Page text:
My latest column for the Christian Courier, can be found here, or below.
How is it possible for the ocean to be silent? Can the sea lose its voice? On the face of it this seems impossible. The waves come rolling in with rhythmic constancy – breaking and pounding against the shoreline. Even on those days when the wind is perfectly still the water slaps gently against the rocks and our ears will pick up the sound of the water’s gurgle and swirl. So how can the sea lose its voice, be silent?
Of course, the ocean cannot finally be silent. Yet it is the nature of human language, of our attempt to understand and communicate ourselves, that we often hold seemingly disparate realities together in speech or written word. To stay with the idea of silence, we sometimes describe it as palpable or heavy, as if we can feel its pressure against our bodies, as if silence were subject to gravity, as we are. But in the strictest sense, silence is simply the absence of soundwaves striking our ears – silence is absence, rather than presence. It is not some thing, but the absence of something.
The capacity of human language to hold contradictory realities together, however, is a kind of gift, since it enables us to reflect more deeply on the meaning of life. Shusaku Endo deploys such a lexical disjunction in his novel Silence when he describes the ocean precisely as silent. The central character of the novel is a 17th century Portuguese, Jesuit missionary named Sebastien Rodrigues who wrestles with the desperate poverty and violent persecution of Japanese Christians, many of whom are tortured and killed in the sea itself. In the face of their suffering and persecution, Rodrigues encounters what he refers to as the depressing silence of the sea. When he prayed for his sisters and brothers, “the sea remained cold, and the darkness maintained its stubborn silence.”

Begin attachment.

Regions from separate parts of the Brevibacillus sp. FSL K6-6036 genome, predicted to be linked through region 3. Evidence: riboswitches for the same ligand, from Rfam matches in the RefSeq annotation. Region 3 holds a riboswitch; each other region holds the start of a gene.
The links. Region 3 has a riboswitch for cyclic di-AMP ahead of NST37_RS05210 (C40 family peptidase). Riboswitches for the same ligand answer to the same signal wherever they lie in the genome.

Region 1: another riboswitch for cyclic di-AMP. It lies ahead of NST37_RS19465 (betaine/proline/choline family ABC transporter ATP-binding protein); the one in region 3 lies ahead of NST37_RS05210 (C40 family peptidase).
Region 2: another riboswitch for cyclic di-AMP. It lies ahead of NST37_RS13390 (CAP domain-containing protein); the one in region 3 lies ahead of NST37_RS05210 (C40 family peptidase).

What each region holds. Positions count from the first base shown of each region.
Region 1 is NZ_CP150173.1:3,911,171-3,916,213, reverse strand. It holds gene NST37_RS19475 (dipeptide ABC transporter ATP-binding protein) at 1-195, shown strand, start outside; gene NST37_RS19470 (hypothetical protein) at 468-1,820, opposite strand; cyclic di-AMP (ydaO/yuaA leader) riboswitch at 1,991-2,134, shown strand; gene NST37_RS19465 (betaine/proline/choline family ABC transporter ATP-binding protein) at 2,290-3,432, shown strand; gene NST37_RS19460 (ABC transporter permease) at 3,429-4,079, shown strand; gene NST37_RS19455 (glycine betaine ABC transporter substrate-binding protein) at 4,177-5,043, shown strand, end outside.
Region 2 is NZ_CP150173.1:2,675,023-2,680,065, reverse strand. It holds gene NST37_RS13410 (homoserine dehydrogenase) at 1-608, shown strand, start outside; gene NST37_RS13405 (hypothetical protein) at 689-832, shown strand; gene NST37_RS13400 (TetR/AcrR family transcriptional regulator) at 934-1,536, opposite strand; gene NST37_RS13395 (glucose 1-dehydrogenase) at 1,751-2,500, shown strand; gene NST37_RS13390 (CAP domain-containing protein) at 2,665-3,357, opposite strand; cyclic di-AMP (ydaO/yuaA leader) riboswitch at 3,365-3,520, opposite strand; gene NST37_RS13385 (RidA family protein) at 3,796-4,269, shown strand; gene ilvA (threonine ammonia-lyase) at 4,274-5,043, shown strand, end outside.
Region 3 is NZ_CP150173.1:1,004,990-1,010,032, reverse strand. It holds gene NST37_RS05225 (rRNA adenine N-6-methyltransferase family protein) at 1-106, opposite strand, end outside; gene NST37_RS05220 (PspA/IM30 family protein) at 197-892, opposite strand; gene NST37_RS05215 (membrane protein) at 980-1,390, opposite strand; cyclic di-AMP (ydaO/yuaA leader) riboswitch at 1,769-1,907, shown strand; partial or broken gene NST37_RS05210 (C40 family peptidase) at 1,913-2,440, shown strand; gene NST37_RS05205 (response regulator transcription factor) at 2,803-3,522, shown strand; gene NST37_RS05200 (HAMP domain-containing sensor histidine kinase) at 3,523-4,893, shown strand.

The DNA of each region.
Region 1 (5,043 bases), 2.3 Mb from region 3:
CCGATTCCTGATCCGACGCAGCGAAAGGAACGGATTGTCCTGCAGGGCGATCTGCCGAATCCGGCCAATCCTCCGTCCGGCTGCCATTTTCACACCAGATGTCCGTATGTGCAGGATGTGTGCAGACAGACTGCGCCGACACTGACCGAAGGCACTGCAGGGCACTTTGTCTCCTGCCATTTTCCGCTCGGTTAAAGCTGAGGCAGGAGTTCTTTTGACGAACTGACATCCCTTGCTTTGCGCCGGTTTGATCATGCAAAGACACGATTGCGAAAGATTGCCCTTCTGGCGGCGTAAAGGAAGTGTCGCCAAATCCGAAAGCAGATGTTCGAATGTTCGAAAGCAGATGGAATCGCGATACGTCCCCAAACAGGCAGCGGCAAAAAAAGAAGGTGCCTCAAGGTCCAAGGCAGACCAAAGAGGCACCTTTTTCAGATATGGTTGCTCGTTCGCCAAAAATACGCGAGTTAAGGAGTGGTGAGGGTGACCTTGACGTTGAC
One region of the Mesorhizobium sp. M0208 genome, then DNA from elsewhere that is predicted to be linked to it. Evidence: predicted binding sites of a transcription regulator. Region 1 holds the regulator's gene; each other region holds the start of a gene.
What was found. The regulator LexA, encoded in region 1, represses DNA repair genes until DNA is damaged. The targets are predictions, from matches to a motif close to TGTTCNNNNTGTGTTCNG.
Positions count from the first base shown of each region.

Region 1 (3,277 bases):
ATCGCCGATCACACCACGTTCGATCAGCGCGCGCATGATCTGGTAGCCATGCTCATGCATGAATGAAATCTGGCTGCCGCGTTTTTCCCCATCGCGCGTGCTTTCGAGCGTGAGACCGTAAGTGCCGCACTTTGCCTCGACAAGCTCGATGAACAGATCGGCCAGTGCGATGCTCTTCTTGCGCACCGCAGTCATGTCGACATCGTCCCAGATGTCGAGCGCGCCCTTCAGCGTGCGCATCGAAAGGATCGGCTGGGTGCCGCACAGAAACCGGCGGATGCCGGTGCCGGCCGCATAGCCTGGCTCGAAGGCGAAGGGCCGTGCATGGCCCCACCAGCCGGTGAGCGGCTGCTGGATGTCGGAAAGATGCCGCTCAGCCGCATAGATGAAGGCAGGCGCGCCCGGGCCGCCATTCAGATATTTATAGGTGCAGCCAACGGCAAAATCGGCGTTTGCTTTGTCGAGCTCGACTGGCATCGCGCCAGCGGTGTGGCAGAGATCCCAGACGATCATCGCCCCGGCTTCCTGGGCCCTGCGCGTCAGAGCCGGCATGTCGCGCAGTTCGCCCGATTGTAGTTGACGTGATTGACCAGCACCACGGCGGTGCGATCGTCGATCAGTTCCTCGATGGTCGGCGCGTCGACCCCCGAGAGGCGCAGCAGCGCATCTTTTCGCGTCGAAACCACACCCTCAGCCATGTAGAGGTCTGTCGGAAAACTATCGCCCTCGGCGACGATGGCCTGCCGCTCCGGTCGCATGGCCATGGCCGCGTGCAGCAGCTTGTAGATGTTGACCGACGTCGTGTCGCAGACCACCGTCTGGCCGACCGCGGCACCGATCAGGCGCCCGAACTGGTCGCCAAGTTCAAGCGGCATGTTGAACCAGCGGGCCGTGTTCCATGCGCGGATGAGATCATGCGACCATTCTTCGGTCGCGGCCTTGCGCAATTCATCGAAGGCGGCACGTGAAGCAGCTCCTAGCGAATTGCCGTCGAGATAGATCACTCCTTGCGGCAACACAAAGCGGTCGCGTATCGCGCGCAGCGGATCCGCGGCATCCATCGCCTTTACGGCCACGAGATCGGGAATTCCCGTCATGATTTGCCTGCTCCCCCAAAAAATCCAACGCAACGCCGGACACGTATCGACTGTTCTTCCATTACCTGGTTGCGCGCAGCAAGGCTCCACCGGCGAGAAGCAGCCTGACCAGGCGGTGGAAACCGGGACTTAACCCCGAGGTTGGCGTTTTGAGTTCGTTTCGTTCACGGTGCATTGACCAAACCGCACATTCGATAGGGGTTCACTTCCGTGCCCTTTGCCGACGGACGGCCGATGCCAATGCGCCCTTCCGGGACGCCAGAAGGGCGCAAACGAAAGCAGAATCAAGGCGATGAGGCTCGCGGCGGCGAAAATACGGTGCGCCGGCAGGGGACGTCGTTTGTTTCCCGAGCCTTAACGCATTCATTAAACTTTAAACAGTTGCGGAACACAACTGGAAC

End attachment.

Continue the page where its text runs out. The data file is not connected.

In his film adaptation of Endo’s novel, Martin Scorsese has created a soundtrack that is spare – almost puritan in its simplicity. Yet one of the commonly heard sounds is the ocean in its various registers. So while it is possible to read Endo’s novel in silence, it is not possible to view Scorsese’s screen version in silence. Waves pour over volcanic formations; oars push through calm seas; a priest splashes through the surf. The ocean is everywhere in your ears.
It turns out that, in Endo’s Silence, the silence of the ocean stands in for the silence of God. In one of Rodrigues’ letters, he writes: “I cannot bear the monotonous sound of the dark sea gnawing at the shore. Behind the depressing silence of this sea, the silence of God . . . the feeling that while men raise their voices in anguish God remains with folded arms, silent.” God, here, is like the ocean, or the ocean like God. Vast, cold, powerful, eternal and awesome. This God is silent.
In the face of Rodrigues’ desperate pleas for help or at least explanation, God is silent. But perhaps it is just as well that this God is silent, for what would a God who is eternal and vast and powerful and cold say to us? Would such a God be able to offer words to meet the questioning pain of those who pray? Could such a God offer words that would satisfy our demands for justice or relief or explanation?
Perhaps the gift of Endo’s Silence, and of Scorsese’s honest wrestling with the novel in cinematic form, is the reminder that as much as we have been taught, or are inclined, to reach out to that powerful and vast and awesome God, that God can only ever be silent in reply. More importantly, that God is not the God who accompanies us.
The God who accompanies us is himself silent before human pain and suffering, whether his own or that of his sisters and brothers. The incarnate God is not silent in the sense that he acquiesces to the injustices of our world, but in the sense that he refuses to explain suffering (away). Instead of offering facile words that can only dissatisfy us, he makes his silence ours, and ours his. And our deepest moments of faith, often our darkest moments also, are those when his silence with us becomes palpable, subject to gravity.